Prof. Veronika Somoza Elected Deputy Section Spokesperson of the Leibniz Association

Freising, March 29, 2023

On March 16, 2023, the directors of Section C Life Sciences with a focus on biodiversity and health of the Leibniz Association elected Prof. Veronika Somoza as their deputy spokesperson for two years. The distinguished scientist is thus also a deputy member of the Leibniz Association's Presidential Board.

Veronika Somoza has been director of the Leibniz Institute for Food Systems Biology at the Technical University of Munich since November 2019 and is the first woman to hold the office of deputy spokesperson for Section C. With 24 institutes, the latter is one of the largest of the five Leibniz Sections. 

In the future, Veronika Somoza will assist the also newly elected spokesperson of Section C, Prof. Jörg Overmann, who heads the Leibniz Institute DSMZ-German Collection of Microorganisms and Cell Cultures. The tasks of the section spokespersons include representing the respective section in various Leibniz bodies such as the Presidium, the Senate Committee on Competition, and the Group of “Forschungsfeldbetrachtungen.” Likewise, the spokespersons participate as guests in evaluation visits and are entrusted with the organization of the section's work.

Personal details:

Prof. Somoza is involved in the isolation and characterization as well as bioactivity and bioavailability of food constituents. She investigates how their complex networks determine the sensory quality of food and influence our bodily functions. To this end, she and her scientists are pursuing the still young interdisciplinary research approach of food systems biology.

After studying ecotrophology at the Justus Liebig University in Giessen, Prof. Somoza obtained her doctorate at the University of Vienna. In 1996, she accepted an assistant professorship at the Institute of Nutritional and Food Sciences at the Christian-Albrechts-University in Kiel. After a research stay in 2001 at the University of South Carolina, Columbia, USA, Prof. Somoza habilitated in 2002 and received the venia legendi for the field of "Human Nutrition and Food Science" in Kiel. In 2003, she moved to the German Research Center for Food Chemistry, where she served as Vice Director until 2007, and received the venia docendi for "Food Science" from the Technical University of Munich, Faculty of Chemistry. From 2007 to 2009, she continued her research as Associate Professor at the Department of Food Science, University of Wisconsin/Madison, USA. In 2009, she accepted an appointment at the University of Vienna, where she headed the research platform "Molecular Food Sciences" as Professor and Chair from 2009 to 2011. From 2011 to 2019, she was Chair of the Department of Physiological Chemistry, where she also directed the "Christian Doppler Laboratory of Bioactive Aroma Compounds."  Likewise, she officiated at the University of Vienna as Vice Dean of the Faculty of Chemistry from 2014 to 2019.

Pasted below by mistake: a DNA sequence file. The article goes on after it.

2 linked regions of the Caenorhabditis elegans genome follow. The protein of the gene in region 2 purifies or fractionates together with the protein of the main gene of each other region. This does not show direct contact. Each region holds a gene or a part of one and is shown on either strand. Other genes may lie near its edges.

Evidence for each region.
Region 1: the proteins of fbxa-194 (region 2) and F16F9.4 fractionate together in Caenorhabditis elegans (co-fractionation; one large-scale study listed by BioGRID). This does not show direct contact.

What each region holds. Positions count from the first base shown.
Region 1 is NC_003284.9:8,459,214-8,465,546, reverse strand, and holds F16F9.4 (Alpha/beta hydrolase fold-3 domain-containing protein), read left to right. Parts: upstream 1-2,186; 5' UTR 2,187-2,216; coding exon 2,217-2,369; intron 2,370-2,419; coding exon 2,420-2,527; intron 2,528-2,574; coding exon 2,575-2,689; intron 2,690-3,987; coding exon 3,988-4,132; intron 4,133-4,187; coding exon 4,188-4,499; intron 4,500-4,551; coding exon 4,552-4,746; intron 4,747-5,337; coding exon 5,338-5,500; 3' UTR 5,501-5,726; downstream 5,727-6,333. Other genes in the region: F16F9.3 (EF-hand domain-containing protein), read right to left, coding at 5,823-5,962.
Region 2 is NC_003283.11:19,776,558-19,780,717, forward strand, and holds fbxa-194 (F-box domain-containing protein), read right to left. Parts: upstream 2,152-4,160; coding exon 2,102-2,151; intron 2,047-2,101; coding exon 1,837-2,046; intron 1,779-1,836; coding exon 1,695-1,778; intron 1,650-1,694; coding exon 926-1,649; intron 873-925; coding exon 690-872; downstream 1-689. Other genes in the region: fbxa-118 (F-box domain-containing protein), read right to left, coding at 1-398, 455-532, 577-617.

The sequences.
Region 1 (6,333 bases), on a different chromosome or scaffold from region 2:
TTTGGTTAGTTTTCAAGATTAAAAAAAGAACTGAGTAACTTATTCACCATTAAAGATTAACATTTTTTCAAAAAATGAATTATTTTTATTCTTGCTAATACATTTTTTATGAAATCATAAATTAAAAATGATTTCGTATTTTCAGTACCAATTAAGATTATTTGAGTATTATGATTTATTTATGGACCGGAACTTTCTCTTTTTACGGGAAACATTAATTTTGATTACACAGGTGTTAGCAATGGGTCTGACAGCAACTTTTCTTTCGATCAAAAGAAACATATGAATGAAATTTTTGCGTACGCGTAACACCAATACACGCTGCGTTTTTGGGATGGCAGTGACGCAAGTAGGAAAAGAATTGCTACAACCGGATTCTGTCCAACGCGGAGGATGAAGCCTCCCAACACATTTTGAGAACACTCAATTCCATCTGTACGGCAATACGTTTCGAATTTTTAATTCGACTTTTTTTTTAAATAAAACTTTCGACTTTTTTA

In November 2019, Prof. Somoza was appointed to the Technical University of Munich, where she holds a professorship and the chair of Nutritional Systems Biology and is a member of ZIEL - Institute for Food & Health. Likewise, since then she has been the director of the Freising Leibniz Institute for Food Systems Biology at the Technical University of Munich and also serves as Co-Chair of the Department of Physiological Chemistry at the University of Vienna.

Press Contact:

Dr. Gisela Olias
Leibniz Institute for Food Systems Biology at the Technical University of Munich
Knowledge Transfer, Press and Public Relations
Phone: +49 8161 71-2980
E-mail: g.olias.leibniz-lsb(at)

Information about the Institute:

The Leibniz Institute for Food Systems Biology at the Technical University of Munich comprises a new, unique research profile at the interface of Food Chemistry & Biology, Chemosensors & Technology, and Bioinformatics & Machine Learning. As this profile has grown far beyond the previous core discipline of classical food chemistry, the institute spearheads the development of a food systems biology. Its aim is to develop new approaches for the sustainable production of sufficient quantities of food whose biologically active effector molecule profiles are geared to health and nutritional needs, but also to the sensory preferences of consumers. To do so, the institute explores the complex networks of sensorically relevant effector molecules along the entire food production chain with a focus on making their effects systemically understandable and predictable in the long term.

The Leibniz Institute for Food Systems Biology at the Technical University of Munich is a member of the Leibniz Association, which connects 97 independent research institutions. Their orientation ranges from the natural sciences, engineering and environmental sciences through economics, spatial and social sciences to the humanities. Leibniz Institutes devote themselves to social, economic and ecological issues. They conduct knowledge-oriented and application-oriented research, also in the overlapping Leibniz research networks, are or maintain scientific infrastructures and offer research-based services. The Leibniz Association focuses on knowledge transfer, especially with the Leibniz Research Museums. It advises and informs politics, science, business and the public. Leibniz institutions maintain close cooperation with universities - among others, in the form of the Leibniz Science Campuses, industry and other partners in Germany and abroad. They are subject to a transparent and independent review process. Due to their national significance, the federal government and the federal states jointly fund the institutes of the Leibniz Association. The Leibniz Institutes employ around 21,000 people, including almost 12,000 scientists. The entire budget of all the institutes is more than two billion euros.

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